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Where does one learn signs?

(19 Posts)
salondon Mon 10-Mar-14 10:59:02

Is there an online resource for looking up the signs? We have many of these mand/request opportunities but I don't know the signs and our daughter isn't verbal yet

Our local SALT/Makaton service isnt great

ouryve Mon 10-Mar-14 11:14:42

it would be worth seeing if Cerebra are running any Makaton courses in your area.

Something special is great
http://www.bbc.co.uk/cbeebies/something-special/watch

There's also various videos available on youtube.

Goblinchild Mon 10-Mar-14 11:18:48

Is this any help?
www.totalcommunication.org.uk/signing.html

hazeyjane Mon 10-Mar-14 11:28:15

I have learnt most of the signs we use from Something Special, googling individual signs that we might use and a couple of nursery rhyme dvds - Dave Benson Philips and Singing Hands are good.

I also got this book on kindle - it is bsl, but the majority of the signs are the same as Makaton.

salondon Mon 10-Mar-14 12:12:07

Found a few here www.babysignlanguage.com/dictionary/

hazeyjane Mon 10-Mar-14 13:04:26

Quite a lot of those signs don't correspond at all with Makaton or BSL (eg daddy, again, mummy).

I think baby signing sometimes follows American Sign Language.

salondon Mon 10-Mar-14 13:05:25

yes Hazey. But there are a few things that I wasnt finding anywhere which I found in that list..

We stick to makaton as far as possible

hazeyjane Mon 10-Mar-14 13:09:00

I would have a look at the BSL early years signs - the majority match Makaton.

Has SALT mentioned anything about AAC communication?

salondon Mon 10-Mar-14 13:20:26

The OT has mentioned it in her report this time. I brought it up in our workshop this time as well. We are getting her interested in ipad and will take it from there. We have a few words and she is 4.5 / so we are still in denial/hope of getting some speech. PECS isnt working yet (this is one point that school, SALT, ABA team and I agree on LOL!)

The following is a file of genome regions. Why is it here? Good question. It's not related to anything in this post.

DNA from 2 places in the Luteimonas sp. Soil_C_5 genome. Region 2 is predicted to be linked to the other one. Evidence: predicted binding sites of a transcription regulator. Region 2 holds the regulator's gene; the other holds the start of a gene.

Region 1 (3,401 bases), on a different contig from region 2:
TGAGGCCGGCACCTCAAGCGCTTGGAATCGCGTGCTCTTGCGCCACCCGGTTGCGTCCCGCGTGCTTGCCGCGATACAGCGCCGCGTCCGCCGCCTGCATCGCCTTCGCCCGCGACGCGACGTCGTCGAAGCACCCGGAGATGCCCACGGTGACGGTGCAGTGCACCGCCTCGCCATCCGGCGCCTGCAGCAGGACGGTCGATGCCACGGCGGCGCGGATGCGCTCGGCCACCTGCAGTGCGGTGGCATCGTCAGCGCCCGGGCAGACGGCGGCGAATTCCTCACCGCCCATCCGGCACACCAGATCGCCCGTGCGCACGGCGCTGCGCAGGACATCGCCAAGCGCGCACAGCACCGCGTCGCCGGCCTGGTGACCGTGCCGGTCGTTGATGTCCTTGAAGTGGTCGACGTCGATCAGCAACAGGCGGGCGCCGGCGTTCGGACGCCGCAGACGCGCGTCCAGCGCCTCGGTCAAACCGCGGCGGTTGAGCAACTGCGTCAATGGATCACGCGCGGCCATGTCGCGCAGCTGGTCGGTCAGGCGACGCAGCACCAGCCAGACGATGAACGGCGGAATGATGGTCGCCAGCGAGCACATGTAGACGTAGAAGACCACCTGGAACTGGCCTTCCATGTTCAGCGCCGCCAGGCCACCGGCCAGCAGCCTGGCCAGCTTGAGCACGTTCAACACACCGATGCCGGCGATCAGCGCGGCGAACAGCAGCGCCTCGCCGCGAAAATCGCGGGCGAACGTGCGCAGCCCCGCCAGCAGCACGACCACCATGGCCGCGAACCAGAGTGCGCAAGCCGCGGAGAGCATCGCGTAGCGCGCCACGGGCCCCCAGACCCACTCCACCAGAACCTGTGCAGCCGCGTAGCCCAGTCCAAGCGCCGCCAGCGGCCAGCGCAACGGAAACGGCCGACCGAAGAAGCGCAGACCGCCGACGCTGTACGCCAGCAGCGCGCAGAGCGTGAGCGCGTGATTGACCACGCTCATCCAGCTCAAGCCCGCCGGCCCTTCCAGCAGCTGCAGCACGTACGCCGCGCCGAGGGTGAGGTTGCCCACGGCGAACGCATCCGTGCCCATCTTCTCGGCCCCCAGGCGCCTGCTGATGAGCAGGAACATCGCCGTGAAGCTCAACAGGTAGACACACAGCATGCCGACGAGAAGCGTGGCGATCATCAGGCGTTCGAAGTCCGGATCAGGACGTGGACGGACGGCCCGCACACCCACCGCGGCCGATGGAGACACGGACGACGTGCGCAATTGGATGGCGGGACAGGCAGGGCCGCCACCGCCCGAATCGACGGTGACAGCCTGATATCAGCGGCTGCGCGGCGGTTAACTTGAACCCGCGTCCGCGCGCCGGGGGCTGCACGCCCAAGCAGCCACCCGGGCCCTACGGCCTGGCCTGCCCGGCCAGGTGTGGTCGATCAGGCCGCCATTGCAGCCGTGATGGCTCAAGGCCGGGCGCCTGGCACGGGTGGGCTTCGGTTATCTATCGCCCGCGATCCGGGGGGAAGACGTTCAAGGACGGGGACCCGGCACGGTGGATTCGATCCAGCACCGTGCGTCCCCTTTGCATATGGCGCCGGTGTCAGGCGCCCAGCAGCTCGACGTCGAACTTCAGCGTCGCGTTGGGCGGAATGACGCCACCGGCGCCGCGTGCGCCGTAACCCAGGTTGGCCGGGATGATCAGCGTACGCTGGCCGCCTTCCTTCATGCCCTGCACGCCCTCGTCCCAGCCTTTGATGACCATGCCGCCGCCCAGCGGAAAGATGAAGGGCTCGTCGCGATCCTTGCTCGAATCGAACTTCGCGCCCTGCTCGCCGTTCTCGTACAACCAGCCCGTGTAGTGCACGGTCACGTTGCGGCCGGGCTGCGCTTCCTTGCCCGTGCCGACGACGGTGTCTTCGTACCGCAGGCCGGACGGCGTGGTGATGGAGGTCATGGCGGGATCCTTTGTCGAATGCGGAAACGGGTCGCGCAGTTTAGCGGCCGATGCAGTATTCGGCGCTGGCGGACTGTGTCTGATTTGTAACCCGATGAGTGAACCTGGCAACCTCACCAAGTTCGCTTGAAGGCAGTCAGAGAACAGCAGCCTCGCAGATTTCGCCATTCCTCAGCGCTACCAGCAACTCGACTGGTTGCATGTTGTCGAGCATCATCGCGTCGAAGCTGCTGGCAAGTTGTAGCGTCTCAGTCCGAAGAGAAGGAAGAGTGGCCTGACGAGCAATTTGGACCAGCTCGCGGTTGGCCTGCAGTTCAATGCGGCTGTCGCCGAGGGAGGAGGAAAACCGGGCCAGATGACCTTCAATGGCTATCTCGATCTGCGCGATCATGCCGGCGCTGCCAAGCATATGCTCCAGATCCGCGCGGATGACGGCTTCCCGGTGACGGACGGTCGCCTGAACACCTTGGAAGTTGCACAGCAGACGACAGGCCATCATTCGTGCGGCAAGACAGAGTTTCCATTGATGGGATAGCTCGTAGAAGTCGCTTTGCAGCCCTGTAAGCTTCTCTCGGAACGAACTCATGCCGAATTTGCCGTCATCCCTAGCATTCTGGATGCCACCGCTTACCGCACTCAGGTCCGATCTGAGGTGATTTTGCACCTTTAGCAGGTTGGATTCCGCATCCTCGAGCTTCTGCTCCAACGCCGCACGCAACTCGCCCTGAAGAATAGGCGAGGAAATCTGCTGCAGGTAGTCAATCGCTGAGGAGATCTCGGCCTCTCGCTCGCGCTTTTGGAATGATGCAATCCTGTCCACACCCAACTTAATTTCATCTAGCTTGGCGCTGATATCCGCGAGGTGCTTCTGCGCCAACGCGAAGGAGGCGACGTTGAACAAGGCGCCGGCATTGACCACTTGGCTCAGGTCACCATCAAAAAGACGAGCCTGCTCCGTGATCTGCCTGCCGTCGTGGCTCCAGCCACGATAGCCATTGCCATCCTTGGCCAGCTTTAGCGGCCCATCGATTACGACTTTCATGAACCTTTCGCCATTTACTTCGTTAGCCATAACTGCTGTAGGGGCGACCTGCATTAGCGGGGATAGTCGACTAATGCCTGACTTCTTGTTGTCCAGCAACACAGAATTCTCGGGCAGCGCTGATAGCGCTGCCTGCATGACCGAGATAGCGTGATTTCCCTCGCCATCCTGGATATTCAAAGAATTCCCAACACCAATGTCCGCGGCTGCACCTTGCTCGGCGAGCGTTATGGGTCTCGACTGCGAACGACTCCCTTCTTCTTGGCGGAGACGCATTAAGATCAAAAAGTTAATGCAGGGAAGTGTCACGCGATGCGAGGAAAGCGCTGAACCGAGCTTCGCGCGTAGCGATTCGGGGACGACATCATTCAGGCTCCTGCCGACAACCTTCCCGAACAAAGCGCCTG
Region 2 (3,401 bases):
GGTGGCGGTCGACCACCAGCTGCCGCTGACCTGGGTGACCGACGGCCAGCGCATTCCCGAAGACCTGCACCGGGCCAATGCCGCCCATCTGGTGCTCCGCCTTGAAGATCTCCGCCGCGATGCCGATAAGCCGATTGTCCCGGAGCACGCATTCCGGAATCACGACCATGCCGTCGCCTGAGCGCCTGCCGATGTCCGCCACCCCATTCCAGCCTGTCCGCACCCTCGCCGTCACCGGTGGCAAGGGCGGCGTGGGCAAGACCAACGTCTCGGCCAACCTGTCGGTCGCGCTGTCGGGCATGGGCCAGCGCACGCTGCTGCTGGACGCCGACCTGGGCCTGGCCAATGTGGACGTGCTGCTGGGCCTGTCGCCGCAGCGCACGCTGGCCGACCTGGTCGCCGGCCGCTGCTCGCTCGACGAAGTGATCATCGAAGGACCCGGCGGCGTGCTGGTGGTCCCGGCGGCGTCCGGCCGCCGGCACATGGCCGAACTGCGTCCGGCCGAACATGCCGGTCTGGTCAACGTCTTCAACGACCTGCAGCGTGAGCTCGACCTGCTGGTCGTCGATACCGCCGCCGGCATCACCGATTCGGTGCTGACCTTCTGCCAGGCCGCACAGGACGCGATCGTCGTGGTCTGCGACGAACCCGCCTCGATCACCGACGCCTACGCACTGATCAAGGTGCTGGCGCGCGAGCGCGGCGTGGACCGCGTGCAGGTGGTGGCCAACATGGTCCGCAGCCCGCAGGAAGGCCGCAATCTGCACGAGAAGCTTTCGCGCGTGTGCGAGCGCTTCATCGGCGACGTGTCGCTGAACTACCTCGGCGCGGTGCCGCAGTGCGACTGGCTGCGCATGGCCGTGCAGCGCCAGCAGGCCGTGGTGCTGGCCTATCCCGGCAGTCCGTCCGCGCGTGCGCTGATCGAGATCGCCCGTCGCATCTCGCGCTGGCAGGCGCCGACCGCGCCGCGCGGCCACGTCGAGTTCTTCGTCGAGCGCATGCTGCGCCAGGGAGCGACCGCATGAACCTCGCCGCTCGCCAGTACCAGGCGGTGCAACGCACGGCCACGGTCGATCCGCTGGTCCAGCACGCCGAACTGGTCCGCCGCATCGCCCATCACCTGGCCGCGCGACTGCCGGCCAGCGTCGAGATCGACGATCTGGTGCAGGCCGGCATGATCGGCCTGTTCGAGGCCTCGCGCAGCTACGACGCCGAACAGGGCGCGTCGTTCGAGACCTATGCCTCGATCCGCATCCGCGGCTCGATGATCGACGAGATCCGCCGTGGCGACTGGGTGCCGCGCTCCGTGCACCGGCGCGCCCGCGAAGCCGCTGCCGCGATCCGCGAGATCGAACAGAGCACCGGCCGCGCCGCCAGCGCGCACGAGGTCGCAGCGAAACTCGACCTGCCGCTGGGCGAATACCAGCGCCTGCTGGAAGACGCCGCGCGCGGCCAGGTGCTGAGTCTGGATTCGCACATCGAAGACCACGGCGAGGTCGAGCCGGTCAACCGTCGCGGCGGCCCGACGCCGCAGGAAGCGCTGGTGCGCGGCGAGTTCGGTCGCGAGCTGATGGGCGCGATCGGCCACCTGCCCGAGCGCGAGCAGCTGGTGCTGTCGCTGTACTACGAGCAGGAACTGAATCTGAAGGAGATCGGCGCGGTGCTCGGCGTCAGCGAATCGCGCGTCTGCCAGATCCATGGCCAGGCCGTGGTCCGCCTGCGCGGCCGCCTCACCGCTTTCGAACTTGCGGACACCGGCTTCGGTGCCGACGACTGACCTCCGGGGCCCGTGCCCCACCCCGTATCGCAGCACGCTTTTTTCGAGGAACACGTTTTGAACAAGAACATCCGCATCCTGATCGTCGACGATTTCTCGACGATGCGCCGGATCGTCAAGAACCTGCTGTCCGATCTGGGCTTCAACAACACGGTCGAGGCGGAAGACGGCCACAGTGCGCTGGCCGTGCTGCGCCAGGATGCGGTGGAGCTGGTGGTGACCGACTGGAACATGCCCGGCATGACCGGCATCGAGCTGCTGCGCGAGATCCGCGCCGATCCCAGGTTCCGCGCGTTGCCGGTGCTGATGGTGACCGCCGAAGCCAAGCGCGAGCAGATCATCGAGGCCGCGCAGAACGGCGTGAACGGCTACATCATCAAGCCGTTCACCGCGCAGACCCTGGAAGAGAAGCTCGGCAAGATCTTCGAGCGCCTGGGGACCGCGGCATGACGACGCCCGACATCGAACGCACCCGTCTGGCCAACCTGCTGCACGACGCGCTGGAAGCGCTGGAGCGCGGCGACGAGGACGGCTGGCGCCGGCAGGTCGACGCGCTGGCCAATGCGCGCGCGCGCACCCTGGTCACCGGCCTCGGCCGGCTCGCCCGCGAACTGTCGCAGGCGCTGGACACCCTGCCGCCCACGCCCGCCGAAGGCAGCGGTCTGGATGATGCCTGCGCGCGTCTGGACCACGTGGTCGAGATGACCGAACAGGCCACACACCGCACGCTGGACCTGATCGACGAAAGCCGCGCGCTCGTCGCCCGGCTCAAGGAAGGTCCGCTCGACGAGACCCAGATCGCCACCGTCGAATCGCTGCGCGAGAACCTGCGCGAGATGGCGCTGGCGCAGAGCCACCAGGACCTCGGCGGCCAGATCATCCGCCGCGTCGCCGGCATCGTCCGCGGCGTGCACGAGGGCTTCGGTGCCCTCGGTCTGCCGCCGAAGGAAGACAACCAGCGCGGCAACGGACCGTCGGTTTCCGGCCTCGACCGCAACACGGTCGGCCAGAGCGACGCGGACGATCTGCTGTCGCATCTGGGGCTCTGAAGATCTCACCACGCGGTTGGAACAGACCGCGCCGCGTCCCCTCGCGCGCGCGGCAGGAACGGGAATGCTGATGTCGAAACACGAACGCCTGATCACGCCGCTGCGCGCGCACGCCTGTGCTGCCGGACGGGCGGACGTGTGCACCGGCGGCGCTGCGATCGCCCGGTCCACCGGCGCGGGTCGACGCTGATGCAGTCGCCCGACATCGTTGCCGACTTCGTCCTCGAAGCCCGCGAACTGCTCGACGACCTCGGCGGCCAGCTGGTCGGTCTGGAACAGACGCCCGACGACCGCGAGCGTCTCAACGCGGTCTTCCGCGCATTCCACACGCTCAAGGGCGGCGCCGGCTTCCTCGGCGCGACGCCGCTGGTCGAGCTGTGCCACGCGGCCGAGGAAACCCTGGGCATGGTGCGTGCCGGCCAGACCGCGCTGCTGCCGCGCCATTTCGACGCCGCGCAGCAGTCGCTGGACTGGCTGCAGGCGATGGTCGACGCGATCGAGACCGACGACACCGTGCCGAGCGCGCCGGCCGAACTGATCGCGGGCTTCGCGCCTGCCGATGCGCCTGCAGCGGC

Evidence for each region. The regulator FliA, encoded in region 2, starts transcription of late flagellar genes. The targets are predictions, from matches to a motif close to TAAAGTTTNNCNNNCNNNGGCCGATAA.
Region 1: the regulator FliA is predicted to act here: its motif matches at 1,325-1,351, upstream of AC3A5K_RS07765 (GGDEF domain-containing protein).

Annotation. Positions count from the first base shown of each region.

Will check BSL now

hazeyjane Mon 10-Mar-14 13:31:07

The book I linked to earlier has quite a good list of words ( it is probably available as a paper copy as well as Kindle, although I've got kindle on ds's ipad, so thought it would be better on there).

Ds is 3.8, his SALT thinks that AAC and signing will be the way to go for him, so we have an appointment with an AAC SALT soon. He is non verbal, his expressive speech has been assessed as between 0-5 months.

There is a free app on the ipad called grid player, which is a tiny version of one of the big AAC apps, you could look at.

Ds also doesn't 'get' pecs!

sami1985 Mon 10-Mar-14 16:50:22

I'm doing an online course of basic signing which cost £20, can get you a link if you are interested?

salondon, the site you linked to is a US one, their sign language is different to ours smile Makaton stuff can be quite pricey but it is based on BSL so it might be worth looking at the book hazey linked to or the dictionary by the same person, I've found the Cath Smith books the easiest to get on with. There's also forest books for all things sign.

raffle Mon 10-Mar-14 23:27:32

It might be worth finding out what signing system is used in your locality. Our SN schools use sign-along. Both sign-along and Mackaton are based on BSL (no syntax tho, and they obviously include the spoken word). Be mindful of the Internet as a lot of searches throw up ASL.

ouryve Mon 10-Mar-14 23:37:34

And be especially wary of ASL because there are some potentially embarrassing mistranslations between that and BSL/Makaton

BackforGood Mon 10-Mar-14 23:42:46

I like Family Sign Language as you can watch a clip of someone doing the sign rather than trying to work it out from a diagram.
It is BSL, but, as others have said, in the Early Years there is MASSIVE crossover although some people get all uppity about it.

StarlightMcKingsThree Tue 11-Mar-14 09:16:15

We use Youtube mainly.

Put in the sign you want and if it is common it will often come up.

Alternatively there are lots of programmes now and songs free online. It makes me cross that surestart centres don't use them in their singing now as it requires no special course.

ouryve Tue 11-Mar-14 09:24:46

Ours did, but only because one of the TA's who worked in there when DS1 was in nursery already knew some signs, as she'd previously worked privately as a carer for a boy with ASD.

hazeyjane Tue 11-Mar-14 09:27:43

I have just persuaded ds's preschool that they use Makaton in all their sessions, as since ds started they have found that all the children have started using it.

HugAndRoll Tue 11-Mar-14 13:58:59

The makaton charity have a sale this month on all their resources just to let you know. You can get books/DVDs etc to teach signs.

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